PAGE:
39. Question format, cont. • Ordinal scale/ “Likert scale” Strongly agree, agree, neutral, disagree, strongly disagree http://www.amazon.com/exec/obidos/tg/stores/detail/-/books/073571102X/rate-this-item/104-0765616-4703139 • Rating scale – matrix (usability survey, qn 5) • Always include neutral, “other,” “N/A” (not applicable)

  40. Closed-ended questions • Answers need to be comprehensive and mutually exclusive; • OR • Allow people to give more than one answer • Tell them how to choose “Why did you come to SIMS?” • How many responses to allow? • As many as your respondent needs • Likert scale-like questions: • 5 OR 7 is usual; can respondent differentiate 7? • Very strongly agree; strongly agree; agree; neutral; disagree; strongly disagree; very strongly disagree? • Odd vs even: even allows neutral, odd forces a choices.

  41. Filter and Contingency questions • 1. “Have you ever used our competitor?” • “If no, go to question 3.” • 2. “If yes, how would you rate….” • Did you apply to any graduate program other than SIMS? • If yes… • If no…

  42. Layout: consistency Circle the answer that best matches your opinion. SIMS is a great place to study. Strongly agree Agree Neutral Disagree Strongly disagree UC Berkeley is a great university. Strongly agree Agree Neutral Disagree Strongly disagree IS214 is a great course. Strongly disagree Disagree Neutral Agree Strongly agree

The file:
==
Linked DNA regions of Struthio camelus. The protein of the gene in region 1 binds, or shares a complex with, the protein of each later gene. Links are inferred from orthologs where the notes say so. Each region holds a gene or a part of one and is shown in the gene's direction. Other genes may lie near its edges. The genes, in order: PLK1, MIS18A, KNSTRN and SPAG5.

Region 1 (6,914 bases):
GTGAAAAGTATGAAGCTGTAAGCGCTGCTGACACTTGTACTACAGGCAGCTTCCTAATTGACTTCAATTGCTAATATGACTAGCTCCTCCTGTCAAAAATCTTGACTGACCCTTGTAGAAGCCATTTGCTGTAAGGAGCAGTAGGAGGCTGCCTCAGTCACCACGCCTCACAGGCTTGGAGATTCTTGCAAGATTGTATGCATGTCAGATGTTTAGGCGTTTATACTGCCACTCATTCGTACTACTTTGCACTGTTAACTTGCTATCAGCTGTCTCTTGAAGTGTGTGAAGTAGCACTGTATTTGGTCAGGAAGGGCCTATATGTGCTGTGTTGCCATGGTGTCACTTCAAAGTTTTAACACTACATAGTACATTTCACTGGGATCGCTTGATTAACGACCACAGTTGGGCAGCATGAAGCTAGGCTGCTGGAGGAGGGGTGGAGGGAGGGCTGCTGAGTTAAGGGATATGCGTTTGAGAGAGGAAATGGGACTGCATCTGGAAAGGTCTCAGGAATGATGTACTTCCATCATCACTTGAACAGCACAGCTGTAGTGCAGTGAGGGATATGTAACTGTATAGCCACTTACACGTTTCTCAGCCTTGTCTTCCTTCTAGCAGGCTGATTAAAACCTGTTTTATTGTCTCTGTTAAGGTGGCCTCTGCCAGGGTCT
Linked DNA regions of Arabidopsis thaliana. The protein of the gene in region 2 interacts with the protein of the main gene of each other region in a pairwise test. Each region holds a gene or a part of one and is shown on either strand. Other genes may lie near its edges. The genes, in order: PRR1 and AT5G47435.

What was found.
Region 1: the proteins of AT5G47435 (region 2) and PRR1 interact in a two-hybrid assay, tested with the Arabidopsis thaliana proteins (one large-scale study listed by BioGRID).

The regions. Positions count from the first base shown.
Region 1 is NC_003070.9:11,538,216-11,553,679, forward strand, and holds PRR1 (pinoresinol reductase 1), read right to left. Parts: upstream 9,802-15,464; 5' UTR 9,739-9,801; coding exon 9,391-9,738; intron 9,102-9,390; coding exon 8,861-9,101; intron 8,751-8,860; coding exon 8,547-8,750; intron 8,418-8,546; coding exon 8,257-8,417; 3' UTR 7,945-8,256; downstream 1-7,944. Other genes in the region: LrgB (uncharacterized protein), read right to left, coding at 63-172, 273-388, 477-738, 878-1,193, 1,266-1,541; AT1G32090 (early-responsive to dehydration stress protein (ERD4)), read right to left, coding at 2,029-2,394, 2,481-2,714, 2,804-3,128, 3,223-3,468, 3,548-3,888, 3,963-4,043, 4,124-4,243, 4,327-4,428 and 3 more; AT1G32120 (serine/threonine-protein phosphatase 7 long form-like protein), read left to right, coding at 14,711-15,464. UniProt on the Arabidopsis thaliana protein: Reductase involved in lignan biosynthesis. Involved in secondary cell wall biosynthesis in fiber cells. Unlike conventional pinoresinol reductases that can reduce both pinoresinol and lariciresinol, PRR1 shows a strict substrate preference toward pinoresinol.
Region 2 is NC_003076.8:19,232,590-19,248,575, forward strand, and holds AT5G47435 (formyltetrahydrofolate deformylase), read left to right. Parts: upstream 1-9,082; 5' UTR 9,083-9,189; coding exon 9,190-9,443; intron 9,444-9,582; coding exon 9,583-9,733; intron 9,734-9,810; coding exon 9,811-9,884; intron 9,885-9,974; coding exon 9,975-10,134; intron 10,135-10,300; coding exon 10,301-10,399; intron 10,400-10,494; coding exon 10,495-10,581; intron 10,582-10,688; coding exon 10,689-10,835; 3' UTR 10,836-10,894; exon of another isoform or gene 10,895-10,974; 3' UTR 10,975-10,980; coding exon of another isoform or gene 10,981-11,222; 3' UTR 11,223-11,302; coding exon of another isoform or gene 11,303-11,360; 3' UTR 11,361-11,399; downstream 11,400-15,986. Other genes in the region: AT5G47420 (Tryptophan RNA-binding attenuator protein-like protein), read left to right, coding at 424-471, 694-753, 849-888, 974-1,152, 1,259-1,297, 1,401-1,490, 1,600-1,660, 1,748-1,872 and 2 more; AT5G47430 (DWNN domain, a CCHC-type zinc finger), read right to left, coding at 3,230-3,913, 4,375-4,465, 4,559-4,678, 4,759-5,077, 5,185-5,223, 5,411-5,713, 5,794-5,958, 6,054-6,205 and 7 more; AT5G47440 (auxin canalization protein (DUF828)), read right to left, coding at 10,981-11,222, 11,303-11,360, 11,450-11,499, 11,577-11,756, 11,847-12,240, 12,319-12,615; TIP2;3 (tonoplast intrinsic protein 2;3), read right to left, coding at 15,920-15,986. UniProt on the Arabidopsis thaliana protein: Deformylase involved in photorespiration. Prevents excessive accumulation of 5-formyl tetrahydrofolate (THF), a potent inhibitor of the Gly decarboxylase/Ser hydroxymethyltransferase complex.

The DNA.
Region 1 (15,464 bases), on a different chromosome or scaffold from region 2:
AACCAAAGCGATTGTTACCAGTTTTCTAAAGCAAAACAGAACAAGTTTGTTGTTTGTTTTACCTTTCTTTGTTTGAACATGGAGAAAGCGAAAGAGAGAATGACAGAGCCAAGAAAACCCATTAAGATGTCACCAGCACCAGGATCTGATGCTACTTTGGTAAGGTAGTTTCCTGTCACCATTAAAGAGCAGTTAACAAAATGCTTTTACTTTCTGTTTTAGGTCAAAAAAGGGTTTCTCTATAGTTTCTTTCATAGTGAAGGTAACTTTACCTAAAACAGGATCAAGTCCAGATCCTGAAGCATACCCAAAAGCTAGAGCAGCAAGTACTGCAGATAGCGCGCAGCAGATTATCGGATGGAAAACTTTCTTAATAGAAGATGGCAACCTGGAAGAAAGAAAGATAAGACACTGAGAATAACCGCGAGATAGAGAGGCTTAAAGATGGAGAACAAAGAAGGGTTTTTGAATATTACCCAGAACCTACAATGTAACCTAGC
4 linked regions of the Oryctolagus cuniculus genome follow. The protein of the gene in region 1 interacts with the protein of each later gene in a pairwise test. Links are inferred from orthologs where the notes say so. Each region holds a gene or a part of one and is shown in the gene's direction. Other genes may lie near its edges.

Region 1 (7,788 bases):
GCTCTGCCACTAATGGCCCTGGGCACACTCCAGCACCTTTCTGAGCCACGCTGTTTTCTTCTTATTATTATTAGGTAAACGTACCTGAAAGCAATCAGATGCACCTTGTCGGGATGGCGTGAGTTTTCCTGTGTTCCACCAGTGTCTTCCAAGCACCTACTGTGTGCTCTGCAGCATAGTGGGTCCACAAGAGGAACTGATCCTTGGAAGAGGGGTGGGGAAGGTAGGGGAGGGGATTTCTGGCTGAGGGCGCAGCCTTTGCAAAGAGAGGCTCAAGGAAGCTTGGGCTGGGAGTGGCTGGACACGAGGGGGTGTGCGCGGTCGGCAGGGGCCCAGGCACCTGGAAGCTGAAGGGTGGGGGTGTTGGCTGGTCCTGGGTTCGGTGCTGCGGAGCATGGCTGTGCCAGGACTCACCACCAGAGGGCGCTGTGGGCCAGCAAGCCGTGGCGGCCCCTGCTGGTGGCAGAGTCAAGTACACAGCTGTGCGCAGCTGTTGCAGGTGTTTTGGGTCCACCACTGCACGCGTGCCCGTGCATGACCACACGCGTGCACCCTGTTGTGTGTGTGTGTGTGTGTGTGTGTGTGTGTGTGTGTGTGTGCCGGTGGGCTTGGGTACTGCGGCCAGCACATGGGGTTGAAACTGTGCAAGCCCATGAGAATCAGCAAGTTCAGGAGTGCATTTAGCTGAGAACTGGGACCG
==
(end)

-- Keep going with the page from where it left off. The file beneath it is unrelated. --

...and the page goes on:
43. Include Instructions! • One answer to each question, or multiples? • If online, can program to test and let user know they have violated guidelines. • Respond every time you visit this site? • Be sure it’s clear what to do if a question does not apply. • “Why did you choose SIMS over any other programs that accepted you?”

  44. Question ordering • Group similar questions • Using headings to label parts of survey, topics • Funneling: • General to particular • Particular to general • Keep it short! Response falls off with length.

  45. Pre-test, pre-test, pre-test! • With people like expected respondents • Looking for: • Ambiguous wording • Missing responses • Mismatch between your expectations and their reality • Any other difficulties respondents will have answering, or you will have interpreting their responses

  46. Web Survey Problems • Who is the population? Self-selected sample. • Stuffing the ballot box • Cnn.com polls • How to know what response rate is • How to get responses (1) after they have used site (2) before they leave • What are you assessing and what are they responding to? • E.g., design of site, or content? Presentation of content, or content of content? • Loss of context – what exactly are you asking about, what are they responding to? • Are you reaching them at the appropriate point in their interaction with site?

  47. Web Survey Problems II • Incomplete responses -- avoiding blank responses – and annoying users • Respondents may not know how long the survey is • Let people know • Multiple submissions

  48. Survey administration

  49. Human subjects considerations • not hurt by the process itself (e.g., uncomfortable questions) • not hurt by uses of the data • job etc not in jeopardy • not at risk for criminal prosecution • confidentiality or anonymity • Consent, voluntary participation • http://cphs.berkeley.edu

  50. Ways of administering surveys • On a web site • Open access • Limited access • Email (with URL) • Phone • Paper • Mail • Users pick up on their own • Hand out in person • Fax • Face to face